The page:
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  • Writer's pictureWRIL-FM

Hospital closing closer than ever - city not willing to risk taxpayer money after no assurances

Updated: May 29, 2019

From WRIL -

Today (Tuesday May 28, 2019) Pineville City Council met in a special called meeting to discuss what their role would be in trying to keep the struggling Southeastern Kentucky Medical Center afloat.

Within minutes of the meeting’s start the council went into executive session due to litigation issues.

Once the council emerged they made a motion to adjourn after making a decision on which direction to take regarding the facility.

Mayor Scott Madon gave WRIL this statement:

“At this time the council has chosen not to take any action in reference to the hospital. We learned today that the assurances we thought we had for lien priority for us to inject money was not going to be there. So with no possible way to have a lien on the facility or the assets, it would be hard for us to just put up the money.

Even from the attorney’s side, they advised we were really taking a risk on it. The city is still willing to work with anybody that is willing to come in and help the hospital, we’ll do our part. We still hope that something can happen.

My understanding from the hospital staff right now is that the board for Southeastern Kentucky Medical is meeting to decide it’s future, not sure what that will be. I am very concerned at this point what’s going to happen with the hospital. Until their board meets and makes some decisions that’s about all we will say right now. “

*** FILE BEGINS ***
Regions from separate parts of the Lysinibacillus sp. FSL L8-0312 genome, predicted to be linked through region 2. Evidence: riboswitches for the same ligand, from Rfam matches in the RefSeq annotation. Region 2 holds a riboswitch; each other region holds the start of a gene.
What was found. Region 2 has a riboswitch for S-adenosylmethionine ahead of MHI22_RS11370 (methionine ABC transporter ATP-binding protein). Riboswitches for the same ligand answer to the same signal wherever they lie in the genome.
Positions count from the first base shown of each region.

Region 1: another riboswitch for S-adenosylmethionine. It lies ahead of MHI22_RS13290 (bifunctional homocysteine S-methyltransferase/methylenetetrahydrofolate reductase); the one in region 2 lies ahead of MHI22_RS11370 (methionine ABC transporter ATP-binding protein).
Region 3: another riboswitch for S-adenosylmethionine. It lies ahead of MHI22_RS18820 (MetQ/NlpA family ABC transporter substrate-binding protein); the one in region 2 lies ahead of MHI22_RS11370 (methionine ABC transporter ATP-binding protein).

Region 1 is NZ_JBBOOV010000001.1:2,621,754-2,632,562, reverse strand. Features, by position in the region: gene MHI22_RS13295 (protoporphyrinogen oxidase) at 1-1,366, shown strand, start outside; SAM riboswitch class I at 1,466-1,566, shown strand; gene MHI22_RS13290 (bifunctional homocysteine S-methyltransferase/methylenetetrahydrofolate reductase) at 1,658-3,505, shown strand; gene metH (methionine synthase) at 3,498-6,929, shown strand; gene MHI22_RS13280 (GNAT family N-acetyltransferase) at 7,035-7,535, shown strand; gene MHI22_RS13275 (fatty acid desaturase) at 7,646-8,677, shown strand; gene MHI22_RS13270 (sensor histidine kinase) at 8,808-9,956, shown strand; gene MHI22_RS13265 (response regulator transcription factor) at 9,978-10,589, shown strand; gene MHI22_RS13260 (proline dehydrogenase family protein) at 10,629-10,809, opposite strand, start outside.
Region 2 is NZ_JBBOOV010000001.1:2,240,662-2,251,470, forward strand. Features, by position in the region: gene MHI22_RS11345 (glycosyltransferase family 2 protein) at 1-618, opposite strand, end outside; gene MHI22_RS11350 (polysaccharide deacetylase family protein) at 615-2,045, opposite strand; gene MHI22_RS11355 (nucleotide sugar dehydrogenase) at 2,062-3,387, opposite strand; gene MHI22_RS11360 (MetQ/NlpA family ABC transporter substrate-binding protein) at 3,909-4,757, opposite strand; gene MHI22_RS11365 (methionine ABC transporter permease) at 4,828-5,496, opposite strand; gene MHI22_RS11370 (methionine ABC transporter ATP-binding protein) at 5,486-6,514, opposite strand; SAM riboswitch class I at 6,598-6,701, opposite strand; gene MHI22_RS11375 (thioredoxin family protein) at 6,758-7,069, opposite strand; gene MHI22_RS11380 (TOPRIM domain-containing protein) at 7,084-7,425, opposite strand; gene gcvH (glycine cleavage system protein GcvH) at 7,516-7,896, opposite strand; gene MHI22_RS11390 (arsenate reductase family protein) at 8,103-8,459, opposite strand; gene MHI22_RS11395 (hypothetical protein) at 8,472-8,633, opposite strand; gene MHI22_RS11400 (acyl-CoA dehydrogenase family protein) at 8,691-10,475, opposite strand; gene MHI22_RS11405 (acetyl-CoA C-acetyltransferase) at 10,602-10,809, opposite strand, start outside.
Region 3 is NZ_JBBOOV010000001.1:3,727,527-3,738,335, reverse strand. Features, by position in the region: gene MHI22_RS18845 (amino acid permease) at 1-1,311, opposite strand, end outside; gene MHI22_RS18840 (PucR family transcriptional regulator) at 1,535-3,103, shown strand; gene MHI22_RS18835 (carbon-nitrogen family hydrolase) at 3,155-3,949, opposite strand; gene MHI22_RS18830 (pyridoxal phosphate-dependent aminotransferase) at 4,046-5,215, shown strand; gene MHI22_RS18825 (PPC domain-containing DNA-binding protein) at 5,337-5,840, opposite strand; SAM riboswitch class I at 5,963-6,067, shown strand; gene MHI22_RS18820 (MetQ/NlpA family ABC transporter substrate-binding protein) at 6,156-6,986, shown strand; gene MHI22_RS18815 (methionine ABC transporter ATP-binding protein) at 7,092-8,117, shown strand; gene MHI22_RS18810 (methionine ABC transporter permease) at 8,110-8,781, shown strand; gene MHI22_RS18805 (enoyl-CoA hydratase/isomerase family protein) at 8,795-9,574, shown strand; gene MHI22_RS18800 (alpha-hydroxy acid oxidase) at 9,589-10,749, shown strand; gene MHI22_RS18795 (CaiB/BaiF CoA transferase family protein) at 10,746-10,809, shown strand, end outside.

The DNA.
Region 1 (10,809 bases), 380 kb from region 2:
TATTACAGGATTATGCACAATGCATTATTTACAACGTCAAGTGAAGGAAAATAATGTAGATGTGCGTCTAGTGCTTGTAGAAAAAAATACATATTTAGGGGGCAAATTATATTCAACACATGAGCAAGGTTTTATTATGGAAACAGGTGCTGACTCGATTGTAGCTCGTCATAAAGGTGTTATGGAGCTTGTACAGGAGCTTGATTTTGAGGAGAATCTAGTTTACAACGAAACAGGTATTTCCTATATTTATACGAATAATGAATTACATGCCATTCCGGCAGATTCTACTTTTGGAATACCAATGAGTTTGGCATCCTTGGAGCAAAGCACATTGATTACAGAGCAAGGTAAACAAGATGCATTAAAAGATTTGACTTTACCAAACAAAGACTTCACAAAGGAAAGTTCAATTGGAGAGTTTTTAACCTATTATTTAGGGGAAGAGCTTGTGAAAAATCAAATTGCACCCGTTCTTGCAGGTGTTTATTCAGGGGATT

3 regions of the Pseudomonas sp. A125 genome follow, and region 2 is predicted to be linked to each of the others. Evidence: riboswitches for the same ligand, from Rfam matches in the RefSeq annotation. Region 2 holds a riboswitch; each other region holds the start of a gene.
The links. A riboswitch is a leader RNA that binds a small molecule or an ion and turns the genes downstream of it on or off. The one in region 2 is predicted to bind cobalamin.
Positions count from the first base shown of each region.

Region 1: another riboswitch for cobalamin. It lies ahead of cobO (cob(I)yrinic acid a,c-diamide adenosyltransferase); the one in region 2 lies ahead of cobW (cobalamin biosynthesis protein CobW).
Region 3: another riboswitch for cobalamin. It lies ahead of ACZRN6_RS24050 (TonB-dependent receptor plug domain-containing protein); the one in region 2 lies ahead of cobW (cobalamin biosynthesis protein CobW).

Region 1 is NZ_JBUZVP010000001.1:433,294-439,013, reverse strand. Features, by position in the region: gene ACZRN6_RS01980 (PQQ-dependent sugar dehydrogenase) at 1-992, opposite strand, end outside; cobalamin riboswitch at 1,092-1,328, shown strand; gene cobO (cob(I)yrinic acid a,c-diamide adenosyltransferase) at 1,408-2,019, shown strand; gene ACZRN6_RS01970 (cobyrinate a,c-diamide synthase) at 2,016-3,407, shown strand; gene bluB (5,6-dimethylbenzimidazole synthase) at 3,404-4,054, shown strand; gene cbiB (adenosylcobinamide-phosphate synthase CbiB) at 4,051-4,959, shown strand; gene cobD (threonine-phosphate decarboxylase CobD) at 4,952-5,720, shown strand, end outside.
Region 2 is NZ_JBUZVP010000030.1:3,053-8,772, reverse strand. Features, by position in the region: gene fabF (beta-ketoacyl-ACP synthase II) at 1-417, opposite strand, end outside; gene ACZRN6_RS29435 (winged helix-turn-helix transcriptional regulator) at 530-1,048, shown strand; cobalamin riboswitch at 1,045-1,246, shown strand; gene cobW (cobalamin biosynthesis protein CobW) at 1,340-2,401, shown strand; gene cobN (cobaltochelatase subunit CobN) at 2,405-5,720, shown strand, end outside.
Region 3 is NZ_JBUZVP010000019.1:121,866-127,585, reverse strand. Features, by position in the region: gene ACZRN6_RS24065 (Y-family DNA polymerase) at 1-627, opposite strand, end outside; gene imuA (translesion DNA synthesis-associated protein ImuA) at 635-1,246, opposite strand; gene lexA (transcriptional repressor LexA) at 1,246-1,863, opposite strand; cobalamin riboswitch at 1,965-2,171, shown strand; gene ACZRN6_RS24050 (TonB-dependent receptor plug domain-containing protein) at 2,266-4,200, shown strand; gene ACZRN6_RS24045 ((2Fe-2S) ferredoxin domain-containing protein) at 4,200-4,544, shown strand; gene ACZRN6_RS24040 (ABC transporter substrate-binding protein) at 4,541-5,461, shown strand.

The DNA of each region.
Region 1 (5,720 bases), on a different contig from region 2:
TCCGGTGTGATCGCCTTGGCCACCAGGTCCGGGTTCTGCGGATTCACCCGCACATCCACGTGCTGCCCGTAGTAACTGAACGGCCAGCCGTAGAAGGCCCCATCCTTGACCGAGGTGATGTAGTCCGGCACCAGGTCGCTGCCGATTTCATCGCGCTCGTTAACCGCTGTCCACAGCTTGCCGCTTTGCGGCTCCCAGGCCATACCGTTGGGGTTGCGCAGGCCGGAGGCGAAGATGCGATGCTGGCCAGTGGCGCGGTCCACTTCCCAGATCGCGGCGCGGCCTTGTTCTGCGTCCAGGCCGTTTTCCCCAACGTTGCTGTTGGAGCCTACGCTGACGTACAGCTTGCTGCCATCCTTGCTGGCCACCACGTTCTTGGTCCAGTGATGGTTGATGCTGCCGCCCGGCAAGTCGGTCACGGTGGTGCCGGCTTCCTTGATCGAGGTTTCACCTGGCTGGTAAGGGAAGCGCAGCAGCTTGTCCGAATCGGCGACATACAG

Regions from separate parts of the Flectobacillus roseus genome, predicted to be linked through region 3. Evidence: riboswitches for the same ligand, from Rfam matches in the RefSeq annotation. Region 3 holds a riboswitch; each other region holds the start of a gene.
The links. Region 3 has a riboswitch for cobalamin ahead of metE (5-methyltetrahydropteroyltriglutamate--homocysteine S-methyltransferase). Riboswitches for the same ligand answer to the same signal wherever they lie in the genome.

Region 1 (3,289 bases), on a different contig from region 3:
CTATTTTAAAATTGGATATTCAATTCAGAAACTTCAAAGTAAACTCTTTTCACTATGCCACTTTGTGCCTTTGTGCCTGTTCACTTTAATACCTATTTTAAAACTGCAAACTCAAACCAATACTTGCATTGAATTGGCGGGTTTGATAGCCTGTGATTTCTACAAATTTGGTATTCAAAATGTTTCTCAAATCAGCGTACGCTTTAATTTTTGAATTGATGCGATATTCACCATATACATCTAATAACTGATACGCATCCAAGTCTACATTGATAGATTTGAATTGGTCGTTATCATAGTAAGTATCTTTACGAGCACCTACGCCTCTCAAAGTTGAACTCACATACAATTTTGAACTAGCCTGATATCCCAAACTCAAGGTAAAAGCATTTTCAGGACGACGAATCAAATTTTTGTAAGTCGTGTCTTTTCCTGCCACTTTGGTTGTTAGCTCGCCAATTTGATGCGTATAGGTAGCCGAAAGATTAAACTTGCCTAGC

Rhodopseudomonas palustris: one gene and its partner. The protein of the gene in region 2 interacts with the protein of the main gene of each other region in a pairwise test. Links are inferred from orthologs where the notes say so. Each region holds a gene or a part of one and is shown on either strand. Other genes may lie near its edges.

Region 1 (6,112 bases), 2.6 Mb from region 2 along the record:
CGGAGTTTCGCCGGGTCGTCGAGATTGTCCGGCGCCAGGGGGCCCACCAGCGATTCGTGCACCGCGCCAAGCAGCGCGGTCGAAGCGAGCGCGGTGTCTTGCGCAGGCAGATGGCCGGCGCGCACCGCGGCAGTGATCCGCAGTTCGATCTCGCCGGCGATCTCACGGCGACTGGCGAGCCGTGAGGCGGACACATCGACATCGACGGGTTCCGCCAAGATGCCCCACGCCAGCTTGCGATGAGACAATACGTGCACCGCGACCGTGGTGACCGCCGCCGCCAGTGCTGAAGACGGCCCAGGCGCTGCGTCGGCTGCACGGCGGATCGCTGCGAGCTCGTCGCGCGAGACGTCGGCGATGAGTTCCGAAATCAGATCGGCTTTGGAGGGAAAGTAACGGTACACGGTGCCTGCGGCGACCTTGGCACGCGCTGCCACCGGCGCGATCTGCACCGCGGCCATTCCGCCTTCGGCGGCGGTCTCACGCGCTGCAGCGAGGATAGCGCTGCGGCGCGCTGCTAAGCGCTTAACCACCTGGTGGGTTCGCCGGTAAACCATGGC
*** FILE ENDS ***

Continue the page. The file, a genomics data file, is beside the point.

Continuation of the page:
The mayor went on to say he would be issuing a formal statement in reference to the hospital and the actions they will be taking shortly. He ended by saying without some assurances it is “hard for us to step up and put the money in.”

As we told you over the weekend, the Centers for Medicare and Medicaid Services reversed their 10 day stay from May 15th, a day early, on Friday the 24th and terminated the hospital’s agreement for issues involving a governing body, quality assessment and performance improvement, and nursing services.

Employees still left at the hospital are going on eight weeks without being paid while skeleton crews were paid with cashiers checks to cover weekend shifts again.

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